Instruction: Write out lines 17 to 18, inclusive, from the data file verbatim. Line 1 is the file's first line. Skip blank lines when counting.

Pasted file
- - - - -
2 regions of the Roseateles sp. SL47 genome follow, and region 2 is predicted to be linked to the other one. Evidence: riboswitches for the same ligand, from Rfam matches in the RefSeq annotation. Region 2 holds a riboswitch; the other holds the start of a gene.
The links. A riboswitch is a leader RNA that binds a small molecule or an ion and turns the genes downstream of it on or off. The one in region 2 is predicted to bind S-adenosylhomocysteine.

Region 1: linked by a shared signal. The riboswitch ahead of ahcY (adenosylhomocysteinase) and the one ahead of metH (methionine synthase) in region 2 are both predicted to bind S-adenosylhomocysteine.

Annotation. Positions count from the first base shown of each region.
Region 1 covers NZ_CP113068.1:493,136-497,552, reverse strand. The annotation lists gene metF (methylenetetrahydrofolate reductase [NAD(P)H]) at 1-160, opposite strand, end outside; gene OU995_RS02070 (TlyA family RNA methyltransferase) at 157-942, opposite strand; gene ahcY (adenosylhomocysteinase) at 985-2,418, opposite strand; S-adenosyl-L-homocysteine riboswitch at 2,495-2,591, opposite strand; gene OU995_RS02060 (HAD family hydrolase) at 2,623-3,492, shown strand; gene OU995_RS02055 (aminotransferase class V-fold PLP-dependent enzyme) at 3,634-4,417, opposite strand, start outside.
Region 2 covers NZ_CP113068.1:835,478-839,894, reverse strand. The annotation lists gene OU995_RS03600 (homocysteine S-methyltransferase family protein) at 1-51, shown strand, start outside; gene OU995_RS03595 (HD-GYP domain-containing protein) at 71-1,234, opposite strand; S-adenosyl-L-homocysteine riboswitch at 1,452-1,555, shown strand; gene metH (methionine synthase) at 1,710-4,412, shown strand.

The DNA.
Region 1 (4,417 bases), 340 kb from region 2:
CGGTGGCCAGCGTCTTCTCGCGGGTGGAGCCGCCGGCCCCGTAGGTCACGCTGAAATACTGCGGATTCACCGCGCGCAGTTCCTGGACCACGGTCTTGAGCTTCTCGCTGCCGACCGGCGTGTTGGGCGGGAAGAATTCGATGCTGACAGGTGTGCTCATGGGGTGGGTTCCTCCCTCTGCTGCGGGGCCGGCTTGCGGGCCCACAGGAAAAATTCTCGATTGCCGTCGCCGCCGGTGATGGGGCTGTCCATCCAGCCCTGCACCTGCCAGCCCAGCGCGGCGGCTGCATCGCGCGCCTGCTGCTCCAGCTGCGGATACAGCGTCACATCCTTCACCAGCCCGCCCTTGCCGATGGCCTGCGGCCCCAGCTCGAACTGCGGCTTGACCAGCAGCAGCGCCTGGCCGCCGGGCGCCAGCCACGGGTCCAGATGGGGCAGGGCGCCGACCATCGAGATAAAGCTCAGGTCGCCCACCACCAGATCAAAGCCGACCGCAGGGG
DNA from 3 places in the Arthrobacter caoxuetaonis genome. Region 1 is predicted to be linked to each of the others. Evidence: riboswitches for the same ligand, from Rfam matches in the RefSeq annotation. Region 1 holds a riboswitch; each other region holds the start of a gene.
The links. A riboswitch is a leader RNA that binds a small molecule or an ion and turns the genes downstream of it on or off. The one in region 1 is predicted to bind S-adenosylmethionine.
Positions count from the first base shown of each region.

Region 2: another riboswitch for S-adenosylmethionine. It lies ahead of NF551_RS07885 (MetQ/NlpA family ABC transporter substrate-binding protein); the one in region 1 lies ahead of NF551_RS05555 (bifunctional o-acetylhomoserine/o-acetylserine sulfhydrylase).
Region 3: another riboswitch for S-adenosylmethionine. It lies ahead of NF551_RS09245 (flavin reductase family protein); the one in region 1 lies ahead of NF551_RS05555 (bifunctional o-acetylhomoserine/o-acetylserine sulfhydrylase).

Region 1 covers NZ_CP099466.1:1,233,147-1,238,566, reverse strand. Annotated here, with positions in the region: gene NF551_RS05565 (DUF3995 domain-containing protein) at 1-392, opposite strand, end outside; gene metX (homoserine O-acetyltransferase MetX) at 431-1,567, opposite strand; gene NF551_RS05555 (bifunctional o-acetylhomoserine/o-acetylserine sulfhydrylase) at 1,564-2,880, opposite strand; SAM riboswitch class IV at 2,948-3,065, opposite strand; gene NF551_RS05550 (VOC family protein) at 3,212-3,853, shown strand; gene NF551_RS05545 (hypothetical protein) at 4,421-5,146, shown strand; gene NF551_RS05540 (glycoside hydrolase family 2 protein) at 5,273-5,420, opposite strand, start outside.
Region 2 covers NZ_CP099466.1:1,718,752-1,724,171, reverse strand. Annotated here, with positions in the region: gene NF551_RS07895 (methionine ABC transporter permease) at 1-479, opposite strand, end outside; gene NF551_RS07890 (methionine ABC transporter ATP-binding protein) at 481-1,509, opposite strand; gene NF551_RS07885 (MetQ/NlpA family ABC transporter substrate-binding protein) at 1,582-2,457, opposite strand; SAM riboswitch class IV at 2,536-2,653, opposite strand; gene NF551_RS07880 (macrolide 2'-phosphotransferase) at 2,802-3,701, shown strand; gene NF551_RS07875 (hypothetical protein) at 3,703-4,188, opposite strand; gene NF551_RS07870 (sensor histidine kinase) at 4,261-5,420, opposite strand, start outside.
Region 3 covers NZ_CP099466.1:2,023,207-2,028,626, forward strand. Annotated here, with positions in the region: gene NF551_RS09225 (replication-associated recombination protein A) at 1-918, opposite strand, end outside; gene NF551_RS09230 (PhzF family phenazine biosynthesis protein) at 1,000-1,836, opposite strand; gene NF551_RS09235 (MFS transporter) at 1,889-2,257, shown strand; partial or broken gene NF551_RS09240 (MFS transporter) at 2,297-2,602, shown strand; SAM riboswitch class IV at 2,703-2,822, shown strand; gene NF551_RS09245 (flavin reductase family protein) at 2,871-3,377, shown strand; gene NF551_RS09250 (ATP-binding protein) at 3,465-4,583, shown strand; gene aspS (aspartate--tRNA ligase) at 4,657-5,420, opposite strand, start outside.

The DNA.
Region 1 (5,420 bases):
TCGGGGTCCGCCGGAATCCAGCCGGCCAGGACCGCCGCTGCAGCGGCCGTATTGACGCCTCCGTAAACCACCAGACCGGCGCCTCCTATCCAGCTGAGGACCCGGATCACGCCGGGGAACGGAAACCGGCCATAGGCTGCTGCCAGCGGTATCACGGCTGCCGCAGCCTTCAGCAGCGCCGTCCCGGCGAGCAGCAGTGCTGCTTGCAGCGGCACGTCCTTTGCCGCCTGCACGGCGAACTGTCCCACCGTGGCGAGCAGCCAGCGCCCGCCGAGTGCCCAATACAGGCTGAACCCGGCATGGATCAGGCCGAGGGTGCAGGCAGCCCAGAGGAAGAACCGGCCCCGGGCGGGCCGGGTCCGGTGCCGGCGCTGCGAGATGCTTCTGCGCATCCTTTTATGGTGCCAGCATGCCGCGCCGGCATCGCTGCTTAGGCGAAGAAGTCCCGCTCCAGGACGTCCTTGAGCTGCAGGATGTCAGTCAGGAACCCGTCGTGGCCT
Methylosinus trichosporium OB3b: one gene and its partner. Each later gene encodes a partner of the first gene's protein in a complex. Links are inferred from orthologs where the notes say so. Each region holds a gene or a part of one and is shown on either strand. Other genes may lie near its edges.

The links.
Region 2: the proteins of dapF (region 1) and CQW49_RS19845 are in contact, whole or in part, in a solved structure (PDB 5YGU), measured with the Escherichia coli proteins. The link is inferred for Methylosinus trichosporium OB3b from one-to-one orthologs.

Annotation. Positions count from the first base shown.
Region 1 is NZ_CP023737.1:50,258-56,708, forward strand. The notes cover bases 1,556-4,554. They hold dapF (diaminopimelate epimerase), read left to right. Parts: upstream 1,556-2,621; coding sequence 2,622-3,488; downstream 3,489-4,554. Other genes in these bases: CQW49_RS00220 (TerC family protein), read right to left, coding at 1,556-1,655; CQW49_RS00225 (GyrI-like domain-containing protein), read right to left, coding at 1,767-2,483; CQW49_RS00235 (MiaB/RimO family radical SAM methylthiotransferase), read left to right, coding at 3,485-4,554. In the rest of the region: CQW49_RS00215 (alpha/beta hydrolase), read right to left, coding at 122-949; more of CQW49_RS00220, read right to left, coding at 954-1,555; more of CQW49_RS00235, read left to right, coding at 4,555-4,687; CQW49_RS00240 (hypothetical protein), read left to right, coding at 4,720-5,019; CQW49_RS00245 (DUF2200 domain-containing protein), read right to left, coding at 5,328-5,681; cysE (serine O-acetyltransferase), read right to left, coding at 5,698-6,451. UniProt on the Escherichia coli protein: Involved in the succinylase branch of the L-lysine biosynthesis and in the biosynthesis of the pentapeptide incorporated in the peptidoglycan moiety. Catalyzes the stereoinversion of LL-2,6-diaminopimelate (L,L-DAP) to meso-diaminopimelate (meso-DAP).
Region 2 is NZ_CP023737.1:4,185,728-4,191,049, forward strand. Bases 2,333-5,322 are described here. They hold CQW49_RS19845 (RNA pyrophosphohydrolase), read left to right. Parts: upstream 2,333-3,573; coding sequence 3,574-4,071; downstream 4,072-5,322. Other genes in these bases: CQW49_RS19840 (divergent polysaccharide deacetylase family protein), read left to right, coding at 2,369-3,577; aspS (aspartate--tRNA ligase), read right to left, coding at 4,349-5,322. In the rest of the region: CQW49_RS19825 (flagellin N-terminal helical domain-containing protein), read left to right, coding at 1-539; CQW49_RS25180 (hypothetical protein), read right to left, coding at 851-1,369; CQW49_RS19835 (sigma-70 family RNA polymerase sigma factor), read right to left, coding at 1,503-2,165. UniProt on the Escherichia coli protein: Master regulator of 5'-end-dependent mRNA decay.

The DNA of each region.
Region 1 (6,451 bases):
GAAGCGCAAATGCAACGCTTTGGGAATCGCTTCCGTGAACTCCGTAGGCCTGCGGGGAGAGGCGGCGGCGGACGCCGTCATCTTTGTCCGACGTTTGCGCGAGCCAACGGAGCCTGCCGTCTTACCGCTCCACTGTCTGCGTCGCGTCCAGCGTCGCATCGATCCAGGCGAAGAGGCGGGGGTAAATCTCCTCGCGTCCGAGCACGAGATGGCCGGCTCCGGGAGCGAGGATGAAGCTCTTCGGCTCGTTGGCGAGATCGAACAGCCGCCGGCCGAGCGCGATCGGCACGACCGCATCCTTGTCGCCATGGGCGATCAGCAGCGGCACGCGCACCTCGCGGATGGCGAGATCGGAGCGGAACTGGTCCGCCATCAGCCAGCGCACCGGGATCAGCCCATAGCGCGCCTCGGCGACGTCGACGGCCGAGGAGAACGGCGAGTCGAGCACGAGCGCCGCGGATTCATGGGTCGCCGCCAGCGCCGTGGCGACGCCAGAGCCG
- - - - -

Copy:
Region 3 covers NZ_CP099466.1:2,023,207-2,028,626, forward strand. Annotated here, with positions in the region: gene NF551_RS09225 (replication-associated recombination protein A) at 1-918, opposite strand, end outside; gene NF551_RS09230 (PhzF family phenazine biosynthesis protein) at 1,000-1,836, opposite strand; gene NF551_RS09235 (MFS transporter) at 1,889-2,257, shown strand; partial or broken gene NF551_RS09240 (MFS transporter) at 2,297-2,602, shown strand; SAM riboswitch class IV at 2,703-2,822, shown strand; gene NF551_RS09245 (flavin reductase family protein) at 2,871-3,377, shown strand; gene NF551_RS09250 (ATP-binding protein) at 3,465-4,583, shown strand; gene aspS (aspartate--tRNA ligase) at 4,657-5,420, opposite strand, start outside.

The DNA.